Our Opinion: Save the water tower - again
There is no more iconic landmark in Brainerd than the historic water tower at South Sixth and Washington streets. It's the symbol of Brainerd, one that most residents and visitors alike envision when they think about the cornerstone city of the l...
There is no more iconic landmark in Brainerd than the historic water tower at South Sixth and Washington streets.
It's the symbol of Brainerd, one that most residents and visitors alike envision when they think about the cornerstone city of the lakes area.
And now the almost 100-year-old water tower is in need of some serious repairs that will cost some serious money, potentially to the tune of several million dollars.
Four years ago, pieces of material began falling from the 134-foot tower, and have continued to do so periodically since. The city, in the meantime, has been discussing what to do and how much to spend to fix the problems.
The water tower should be saved. Not only is it on the National Register of Historic Places, it's an integral part of the city's identity both past and present. Brainerd has a checkered history when it comes to saving its historic, unique buildings. Let's not repeat mistakes of the past.
Perhaps the cost estimates presented by Brainerd officials so far-which have the potential of reaching $2.4 million to $3 million-will come in lower than estimated. Perhaps another unthought of and cheaper fix can be found. Either way, it's probably going to take more than city-only funding to make it happen.
Council member Dave Badeaux said it best during the July 16 Brainerd City Council meeting: "... I believe we can save it. But, it's going to require a lot of effort from a lot of people to do it."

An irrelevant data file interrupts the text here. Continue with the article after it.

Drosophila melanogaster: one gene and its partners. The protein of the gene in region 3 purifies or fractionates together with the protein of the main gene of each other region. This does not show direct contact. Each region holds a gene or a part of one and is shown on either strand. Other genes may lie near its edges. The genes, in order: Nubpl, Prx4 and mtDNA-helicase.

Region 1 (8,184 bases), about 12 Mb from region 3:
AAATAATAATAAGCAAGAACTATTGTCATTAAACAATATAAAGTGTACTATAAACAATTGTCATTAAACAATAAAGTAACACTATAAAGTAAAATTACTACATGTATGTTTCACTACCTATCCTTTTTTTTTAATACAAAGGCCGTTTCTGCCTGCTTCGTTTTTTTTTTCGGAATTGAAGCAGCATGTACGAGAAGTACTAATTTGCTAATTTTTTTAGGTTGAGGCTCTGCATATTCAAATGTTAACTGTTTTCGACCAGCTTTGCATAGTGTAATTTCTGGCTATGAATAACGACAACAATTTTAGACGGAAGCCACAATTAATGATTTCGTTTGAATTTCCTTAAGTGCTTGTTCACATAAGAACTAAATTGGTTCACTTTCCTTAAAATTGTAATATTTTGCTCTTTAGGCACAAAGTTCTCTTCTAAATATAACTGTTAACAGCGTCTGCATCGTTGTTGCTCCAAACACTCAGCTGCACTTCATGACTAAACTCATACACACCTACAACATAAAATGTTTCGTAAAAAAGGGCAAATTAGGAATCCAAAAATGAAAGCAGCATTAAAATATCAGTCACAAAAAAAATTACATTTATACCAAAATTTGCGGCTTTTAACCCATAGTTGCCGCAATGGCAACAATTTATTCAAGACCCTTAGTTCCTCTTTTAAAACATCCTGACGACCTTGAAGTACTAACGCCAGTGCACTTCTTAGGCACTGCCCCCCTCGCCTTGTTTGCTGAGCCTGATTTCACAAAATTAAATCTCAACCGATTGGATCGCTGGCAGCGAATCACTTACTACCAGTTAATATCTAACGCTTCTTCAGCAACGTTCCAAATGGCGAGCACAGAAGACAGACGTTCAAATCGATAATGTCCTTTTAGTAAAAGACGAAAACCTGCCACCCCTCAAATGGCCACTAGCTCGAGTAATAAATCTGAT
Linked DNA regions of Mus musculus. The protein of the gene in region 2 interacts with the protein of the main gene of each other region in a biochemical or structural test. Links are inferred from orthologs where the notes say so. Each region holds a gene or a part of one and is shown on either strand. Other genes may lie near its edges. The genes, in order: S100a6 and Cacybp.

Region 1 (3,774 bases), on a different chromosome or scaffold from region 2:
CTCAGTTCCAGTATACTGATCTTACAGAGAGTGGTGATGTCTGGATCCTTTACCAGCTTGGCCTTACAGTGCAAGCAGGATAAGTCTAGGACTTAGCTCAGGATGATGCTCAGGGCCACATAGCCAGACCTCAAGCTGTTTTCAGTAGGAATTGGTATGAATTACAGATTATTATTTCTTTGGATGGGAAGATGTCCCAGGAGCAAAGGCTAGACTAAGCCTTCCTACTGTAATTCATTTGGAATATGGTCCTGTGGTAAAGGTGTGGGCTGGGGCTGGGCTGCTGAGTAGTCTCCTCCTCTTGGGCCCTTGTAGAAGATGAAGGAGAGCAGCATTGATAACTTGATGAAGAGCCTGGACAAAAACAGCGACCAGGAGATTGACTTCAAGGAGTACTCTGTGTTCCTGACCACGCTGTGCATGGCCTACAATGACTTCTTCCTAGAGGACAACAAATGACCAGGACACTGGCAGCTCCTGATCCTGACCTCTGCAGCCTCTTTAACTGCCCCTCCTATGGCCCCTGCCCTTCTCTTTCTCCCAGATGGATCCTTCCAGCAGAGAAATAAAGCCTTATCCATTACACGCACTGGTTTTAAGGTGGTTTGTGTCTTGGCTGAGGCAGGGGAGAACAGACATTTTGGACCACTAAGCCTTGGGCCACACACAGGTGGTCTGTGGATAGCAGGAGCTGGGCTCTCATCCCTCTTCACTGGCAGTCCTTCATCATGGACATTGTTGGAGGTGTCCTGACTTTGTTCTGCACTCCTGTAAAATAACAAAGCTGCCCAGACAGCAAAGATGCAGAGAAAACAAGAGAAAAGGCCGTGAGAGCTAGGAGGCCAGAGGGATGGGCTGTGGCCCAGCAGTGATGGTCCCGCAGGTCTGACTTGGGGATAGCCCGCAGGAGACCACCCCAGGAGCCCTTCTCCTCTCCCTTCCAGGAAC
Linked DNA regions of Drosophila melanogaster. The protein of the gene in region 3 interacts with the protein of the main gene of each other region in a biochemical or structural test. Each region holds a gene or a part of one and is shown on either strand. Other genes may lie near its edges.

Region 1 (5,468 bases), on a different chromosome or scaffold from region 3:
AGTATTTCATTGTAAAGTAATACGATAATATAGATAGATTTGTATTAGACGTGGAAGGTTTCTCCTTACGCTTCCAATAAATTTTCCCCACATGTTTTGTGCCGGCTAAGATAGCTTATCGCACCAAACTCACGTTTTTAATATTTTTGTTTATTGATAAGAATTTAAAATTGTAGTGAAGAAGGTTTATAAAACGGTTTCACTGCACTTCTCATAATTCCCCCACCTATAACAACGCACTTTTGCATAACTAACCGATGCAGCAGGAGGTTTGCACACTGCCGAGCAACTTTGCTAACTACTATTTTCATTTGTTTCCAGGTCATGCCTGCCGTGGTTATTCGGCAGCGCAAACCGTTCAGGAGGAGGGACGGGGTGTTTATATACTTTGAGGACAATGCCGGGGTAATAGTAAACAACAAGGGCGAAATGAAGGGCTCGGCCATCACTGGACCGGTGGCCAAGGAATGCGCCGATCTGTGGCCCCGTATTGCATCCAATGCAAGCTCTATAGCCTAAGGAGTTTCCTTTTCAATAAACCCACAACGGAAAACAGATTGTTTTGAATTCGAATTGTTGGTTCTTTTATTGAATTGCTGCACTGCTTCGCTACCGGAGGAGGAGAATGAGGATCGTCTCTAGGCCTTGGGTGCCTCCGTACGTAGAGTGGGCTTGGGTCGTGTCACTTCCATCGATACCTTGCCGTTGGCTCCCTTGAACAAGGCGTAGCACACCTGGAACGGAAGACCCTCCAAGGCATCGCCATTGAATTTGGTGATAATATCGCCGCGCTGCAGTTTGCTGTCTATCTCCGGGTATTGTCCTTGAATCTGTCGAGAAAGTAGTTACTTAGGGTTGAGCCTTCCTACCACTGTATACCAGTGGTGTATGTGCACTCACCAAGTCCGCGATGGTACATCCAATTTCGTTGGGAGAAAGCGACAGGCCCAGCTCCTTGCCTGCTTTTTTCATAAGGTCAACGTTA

That effort is not unprecedented. In 1968, about eight years after the water tower was retired from service, the Brainerd City Council voted to have it torn down after the city's Water and Light Board declared it a public hazard. The estimated cost to save the tower was $100,000, plus a $2,000 yearly fee for maintenance.
Just as now, a grassroots effort grew around the cause at that time. Then Mayor George Bedard and a host of others incorporated as Paul Bunyan Tower Inc. and led a fund drive campaign, pledging $30,000. Burlington Northern added $5,000 and $34,500 was earmarked by the city's water and light department. In 1973, Brainerd residents approved $65,000 in bonds to save the water tower.
At present, Brainerd officials should be commended for their due diligence in looking at a number of options for saving the tower-from how it could be fixed to how to pay for the fix. Yes, there is sticker shock with the cost estimates the city has come up with so far, but we believe the residents, business owners and service organizations of Brainerd and surrounding cities would again support an effort to save the tower. Look at the revitalization of downtown Brainerd for proof that people want to see its history maintained while helping the city to succeed.
It's a structure worth saving. Brainerd wouldn't be Brainerd without its iconic water tower.
--- Brainerd Dispatch